As he munched on the sweet crisp carrot, a rooster crowed and goats bleated from an area nearby where Van Wagner had cleared away a tangle of willow a few years ago. Speckled laying hens walked freely in the grass at his feet as he made his way back to the goat pen.
This pastoral scene on Wet Hill Road in Nevada City is the home site and central base for six young farms spun from the Living Lands Agrarian Network.
Here, a small band of farmers teach backyard gardeners and young enthusiastic farming interns how to grow a diverse spectrum of food in a sustainable way on a small tract of land.
In the groups' second year developing a new farming model, members are educating the public while giving young ambitious farmers a leg up by providing housing, affordable land and financial backing on a network of farms within a short bicycle ride of downtown Nevada City.
"Young people can't afford to buy land," said Leo Chapman, one of the group's organizers. "All they need is that support group… That builds their confidence enough to take that step."
The project links willing Nevada City property owners who want to lease their vacant fields to farmers. In return, young farmers, interns and volunteers enrich once fallow soil to grow flowers and vegetables sold to local restaurants and farmers markets and to fill weekly boxes of food known as CSA subscriptions (Community Supported Agriculture). This year, at least one farmer has shown interest in raising animals for a meat-CSA.
Community support for the project is swelling. When Chapman and Van Wagner began their project two years ago, they knocked on doors of prospective property owners with suitable land for agriculture. As momentum for local food grows, so too does the number of landowners coming forward.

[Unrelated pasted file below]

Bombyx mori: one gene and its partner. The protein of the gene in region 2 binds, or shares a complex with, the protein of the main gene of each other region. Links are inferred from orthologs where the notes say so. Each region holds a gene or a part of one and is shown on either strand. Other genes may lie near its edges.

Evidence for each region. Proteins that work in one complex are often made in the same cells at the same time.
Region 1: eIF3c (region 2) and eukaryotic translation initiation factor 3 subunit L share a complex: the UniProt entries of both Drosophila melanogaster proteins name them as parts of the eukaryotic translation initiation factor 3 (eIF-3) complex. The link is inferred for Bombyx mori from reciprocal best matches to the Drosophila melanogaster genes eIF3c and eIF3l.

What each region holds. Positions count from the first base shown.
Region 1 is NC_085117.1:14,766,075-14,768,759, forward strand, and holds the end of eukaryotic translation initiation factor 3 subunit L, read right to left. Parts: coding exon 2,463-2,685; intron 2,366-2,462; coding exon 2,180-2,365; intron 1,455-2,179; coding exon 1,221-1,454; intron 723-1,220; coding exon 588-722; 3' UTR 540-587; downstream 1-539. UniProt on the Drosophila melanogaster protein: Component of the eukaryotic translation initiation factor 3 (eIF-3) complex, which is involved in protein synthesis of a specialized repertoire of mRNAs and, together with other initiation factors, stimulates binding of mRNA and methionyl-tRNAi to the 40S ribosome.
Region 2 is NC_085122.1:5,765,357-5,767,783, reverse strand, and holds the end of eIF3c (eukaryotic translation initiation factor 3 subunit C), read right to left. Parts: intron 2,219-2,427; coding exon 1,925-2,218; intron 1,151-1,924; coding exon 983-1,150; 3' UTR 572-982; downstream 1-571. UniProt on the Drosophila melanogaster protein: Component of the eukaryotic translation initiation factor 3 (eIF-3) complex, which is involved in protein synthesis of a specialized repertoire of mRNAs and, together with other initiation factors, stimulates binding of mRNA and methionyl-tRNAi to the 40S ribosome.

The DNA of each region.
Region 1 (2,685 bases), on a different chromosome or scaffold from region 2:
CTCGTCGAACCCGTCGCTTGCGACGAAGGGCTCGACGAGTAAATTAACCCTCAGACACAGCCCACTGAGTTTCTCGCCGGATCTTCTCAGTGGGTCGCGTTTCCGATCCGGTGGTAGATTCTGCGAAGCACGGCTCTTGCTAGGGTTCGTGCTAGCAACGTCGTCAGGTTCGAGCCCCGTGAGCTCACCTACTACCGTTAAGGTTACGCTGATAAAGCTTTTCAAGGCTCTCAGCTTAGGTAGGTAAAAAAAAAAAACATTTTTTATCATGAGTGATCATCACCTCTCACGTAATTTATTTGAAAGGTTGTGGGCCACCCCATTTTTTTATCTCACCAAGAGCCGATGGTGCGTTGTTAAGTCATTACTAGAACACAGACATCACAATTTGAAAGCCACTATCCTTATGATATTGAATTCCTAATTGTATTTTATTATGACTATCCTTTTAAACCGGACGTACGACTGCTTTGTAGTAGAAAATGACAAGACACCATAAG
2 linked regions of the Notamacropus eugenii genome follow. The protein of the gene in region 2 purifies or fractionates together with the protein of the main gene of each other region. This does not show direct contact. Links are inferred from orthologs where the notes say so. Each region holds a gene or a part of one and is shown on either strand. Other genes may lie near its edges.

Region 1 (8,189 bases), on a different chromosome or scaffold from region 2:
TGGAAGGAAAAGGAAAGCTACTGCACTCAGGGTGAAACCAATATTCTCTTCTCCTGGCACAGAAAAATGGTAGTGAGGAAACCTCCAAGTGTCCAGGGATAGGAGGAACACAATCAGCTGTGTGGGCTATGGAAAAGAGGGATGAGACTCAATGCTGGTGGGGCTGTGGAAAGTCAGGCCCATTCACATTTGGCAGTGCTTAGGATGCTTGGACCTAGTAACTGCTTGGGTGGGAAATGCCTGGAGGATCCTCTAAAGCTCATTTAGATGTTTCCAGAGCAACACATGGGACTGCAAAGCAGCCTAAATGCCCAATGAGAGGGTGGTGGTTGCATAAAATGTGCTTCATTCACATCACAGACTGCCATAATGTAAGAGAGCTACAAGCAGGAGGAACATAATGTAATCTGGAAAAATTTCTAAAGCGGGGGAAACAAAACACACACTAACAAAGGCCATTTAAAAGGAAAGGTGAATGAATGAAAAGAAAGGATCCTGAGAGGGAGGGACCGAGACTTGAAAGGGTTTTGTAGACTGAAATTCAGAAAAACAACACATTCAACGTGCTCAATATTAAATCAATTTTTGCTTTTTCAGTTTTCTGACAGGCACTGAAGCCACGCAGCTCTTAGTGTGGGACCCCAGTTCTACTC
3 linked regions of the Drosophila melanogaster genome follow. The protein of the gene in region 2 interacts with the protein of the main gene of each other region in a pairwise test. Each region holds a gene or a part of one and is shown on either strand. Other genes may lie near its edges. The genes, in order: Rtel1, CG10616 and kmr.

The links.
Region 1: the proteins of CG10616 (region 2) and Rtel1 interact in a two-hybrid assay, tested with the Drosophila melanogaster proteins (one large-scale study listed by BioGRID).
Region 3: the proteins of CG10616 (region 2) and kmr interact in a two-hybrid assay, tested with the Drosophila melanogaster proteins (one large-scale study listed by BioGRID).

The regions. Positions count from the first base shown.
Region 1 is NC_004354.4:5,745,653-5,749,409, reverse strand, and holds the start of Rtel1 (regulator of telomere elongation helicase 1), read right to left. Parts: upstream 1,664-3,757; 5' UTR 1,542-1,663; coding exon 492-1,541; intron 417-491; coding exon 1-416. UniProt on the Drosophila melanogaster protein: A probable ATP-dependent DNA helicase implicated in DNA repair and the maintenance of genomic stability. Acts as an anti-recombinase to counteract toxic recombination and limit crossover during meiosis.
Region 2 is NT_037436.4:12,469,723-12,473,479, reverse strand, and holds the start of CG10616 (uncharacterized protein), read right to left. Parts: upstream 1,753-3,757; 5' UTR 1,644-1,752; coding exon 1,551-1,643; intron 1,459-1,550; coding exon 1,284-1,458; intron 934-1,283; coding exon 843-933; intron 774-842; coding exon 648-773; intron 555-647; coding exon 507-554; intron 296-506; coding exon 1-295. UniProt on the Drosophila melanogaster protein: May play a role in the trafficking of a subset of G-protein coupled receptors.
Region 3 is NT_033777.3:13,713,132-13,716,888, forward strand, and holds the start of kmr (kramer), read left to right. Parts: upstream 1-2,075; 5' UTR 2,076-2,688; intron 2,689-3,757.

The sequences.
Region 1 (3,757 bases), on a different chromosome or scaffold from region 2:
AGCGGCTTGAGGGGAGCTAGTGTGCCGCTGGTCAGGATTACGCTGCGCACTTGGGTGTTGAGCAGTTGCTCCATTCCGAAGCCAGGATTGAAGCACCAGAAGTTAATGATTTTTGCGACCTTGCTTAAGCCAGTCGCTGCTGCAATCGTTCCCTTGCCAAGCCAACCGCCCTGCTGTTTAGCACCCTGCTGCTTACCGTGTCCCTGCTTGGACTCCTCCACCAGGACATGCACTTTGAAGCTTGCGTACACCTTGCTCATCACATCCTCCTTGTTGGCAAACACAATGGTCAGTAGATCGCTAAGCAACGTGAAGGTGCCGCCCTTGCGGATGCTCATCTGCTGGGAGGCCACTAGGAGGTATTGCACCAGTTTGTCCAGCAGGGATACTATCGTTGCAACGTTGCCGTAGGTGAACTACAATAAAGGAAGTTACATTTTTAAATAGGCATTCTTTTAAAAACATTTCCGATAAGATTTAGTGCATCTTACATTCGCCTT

"Now they're beginning to find us," said Chapman.
With newly acquired non-profit status, organizers of Living Lands can apply for state and federal grants and accept donations from the community to provide basic supplies like fencing, green houses and wheelbarrows.
"Other big farms are subsidized. Why shouldn't we be?" asked Van Wagner.
Another funding source is a workshop series held spring through fall targeting home gardeners who want to grow more food and wean themselves from tasteless grocery store vegetables shipped from hundreds of miles away.
Young and educated, interns in their mid 20's to early 30's without the constraints of a family or 9 to 5 job, come to the farm enthusiastic about learning how to farm and connect with their local food systems.
"They're really ambitious, really stoked about learning something real," Chapman said. While a traditional farming population is aging in Nevada County, the number of young people interested in farming appears to be growing. Roughly 26 people applied for four internships this spring through Living Lands Agrarian Network, up from 15 applicants last year.
"Local interest in farming is definitely growing amongst young adults," said Van Wagner, a Nevada County native who returned home after college with an environmental studies background combined with urban and small-scale agriculture. Chapman, the eldest of the bunch, is a retired contractor who said his life became richer and more meaningful when he started farming.
He and Van Wagner met on Bluebird Farm several years ago where together they formed a vision of a community-farming project.
"It's the talk, it's the foundation that people are hoping is everything that it is. There is a whole demographic that is truly inspired and desiring to reconnect with the land, and many see farming as a way to do this."